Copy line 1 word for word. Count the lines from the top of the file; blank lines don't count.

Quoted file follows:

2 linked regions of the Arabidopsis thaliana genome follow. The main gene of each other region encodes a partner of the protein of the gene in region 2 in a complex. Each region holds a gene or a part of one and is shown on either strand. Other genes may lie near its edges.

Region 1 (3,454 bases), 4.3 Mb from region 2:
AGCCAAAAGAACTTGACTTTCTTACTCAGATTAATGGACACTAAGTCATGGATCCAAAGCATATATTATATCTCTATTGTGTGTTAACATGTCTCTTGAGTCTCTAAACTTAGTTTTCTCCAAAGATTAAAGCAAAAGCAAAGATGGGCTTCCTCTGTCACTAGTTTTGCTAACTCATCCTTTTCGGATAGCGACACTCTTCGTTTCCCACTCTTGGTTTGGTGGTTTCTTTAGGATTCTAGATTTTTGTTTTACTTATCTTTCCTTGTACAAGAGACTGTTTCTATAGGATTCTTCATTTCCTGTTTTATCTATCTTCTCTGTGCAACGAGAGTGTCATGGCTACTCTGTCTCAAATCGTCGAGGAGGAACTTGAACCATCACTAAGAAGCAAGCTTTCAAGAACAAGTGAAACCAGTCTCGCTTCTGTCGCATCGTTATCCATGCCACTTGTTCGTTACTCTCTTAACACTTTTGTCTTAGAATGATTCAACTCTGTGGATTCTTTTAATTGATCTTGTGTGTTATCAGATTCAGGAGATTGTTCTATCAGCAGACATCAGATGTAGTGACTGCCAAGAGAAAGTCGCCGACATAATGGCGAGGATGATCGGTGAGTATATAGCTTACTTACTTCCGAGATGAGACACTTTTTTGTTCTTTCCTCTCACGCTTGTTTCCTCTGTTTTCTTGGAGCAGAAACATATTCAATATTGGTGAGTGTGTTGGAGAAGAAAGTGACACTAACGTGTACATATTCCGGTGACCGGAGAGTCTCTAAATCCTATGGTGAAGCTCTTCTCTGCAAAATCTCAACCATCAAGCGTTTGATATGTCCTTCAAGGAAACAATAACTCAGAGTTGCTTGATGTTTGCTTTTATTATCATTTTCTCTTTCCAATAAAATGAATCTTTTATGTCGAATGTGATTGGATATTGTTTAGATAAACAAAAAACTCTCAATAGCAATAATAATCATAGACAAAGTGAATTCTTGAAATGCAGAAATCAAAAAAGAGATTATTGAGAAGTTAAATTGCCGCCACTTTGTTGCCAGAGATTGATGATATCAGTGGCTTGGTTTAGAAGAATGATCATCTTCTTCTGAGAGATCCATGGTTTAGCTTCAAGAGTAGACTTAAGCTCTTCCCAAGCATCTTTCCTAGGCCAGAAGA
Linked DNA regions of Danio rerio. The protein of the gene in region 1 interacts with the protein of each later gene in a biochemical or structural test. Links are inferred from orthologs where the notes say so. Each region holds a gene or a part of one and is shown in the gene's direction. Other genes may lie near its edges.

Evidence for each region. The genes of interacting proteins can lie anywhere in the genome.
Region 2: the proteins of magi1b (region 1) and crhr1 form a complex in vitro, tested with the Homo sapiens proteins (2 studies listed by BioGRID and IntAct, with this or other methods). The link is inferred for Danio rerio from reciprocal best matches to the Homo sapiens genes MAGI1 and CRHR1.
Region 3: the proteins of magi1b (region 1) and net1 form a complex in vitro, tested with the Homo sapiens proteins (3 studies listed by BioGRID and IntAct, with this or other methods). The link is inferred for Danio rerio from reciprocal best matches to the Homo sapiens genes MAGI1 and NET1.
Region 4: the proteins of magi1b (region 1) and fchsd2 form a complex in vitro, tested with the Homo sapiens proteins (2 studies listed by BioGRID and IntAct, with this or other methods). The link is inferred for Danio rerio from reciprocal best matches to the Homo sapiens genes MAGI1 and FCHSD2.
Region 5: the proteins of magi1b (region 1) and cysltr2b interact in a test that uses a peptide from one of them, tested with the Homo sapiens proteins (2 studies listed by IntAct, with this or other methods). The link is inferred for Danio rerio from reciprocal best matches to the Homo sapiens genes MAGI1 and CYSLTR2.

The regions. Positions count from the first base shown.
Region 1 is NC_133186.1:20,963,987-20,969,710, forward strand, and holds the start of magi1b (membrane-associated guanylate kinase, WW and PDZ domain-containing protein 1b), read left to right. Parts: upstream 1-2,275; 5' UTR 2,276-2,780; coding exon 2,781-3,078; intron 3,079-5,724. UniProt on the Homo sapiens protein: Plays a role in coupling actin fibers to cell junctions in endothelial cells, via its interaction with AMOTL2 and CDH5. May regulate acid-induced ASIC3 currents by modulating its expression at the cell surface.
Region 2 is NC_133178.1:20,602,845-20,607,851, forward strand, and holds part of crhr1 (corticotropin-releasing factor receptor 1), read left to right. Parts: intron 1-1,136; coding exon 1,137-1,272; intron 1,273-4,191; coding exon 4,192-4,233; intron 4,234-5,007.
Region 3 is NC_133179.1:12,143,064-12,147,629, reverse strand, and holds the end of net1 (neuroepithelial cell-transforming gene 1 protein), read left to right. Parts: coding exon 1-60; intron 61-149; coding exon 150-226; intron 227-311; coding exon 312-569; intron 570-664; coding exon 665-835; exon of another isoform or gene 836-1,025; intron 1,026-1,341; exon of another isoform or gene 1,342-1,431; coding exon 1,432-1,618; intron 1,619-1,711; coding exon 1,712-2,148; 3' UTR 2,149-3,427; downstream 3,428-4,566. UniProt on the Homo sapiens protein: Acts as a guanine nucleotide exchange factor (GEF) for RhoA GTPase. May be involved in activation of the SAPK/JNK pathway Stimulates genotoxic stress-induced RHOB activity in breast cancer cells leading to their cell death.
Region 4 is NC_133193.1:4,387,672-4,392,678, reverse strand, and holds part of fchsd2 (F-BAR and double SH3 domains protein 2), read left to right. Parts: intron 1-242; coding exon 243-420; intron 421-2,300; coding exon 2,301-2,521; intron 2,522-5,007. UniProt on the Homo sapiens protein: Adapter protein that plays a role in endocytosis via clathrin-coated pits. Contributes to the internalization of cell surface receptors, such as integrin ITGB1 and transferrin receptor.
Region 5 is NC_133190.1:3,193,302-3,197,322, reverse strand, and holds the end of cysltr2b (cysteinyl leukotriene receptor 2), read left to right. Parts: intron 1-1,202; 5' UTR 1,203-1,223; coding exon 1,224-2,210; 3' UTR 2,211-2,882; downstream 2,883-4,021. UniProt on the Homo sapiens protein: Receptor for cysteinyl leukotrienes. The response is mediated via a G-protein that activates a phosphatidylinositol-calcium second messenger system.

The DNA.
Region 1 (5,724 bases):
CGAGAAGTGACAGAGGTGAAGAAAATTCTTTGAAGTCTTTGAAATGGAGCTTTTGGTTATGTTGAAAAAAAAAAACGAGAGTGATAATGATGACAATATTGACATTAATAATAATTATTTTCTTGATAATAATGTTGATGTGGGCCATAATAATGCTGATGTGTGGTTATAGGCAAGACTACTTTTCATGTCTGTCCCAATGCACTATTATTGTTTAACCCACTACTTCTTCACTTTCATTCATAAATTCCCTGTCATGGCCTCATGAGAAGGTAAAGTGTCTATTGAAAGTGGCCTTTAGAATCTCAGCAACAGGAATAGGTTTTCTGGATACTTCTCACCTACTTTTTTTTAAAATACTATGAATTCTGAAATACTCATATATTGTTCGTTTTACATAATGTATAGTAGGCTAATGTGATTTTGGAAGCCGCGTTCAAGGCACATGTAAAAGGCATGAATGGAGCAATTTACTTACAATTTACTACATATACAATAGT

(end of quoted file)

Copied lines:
2 linked regions of the Arabidopsis thaliana genome follow. The main gene of each other region encodes a partner of the protein of the gene in region 2 in a complex. Each region holds a gene or a part of one and is shown on either strand. Other genes may lie near its edges.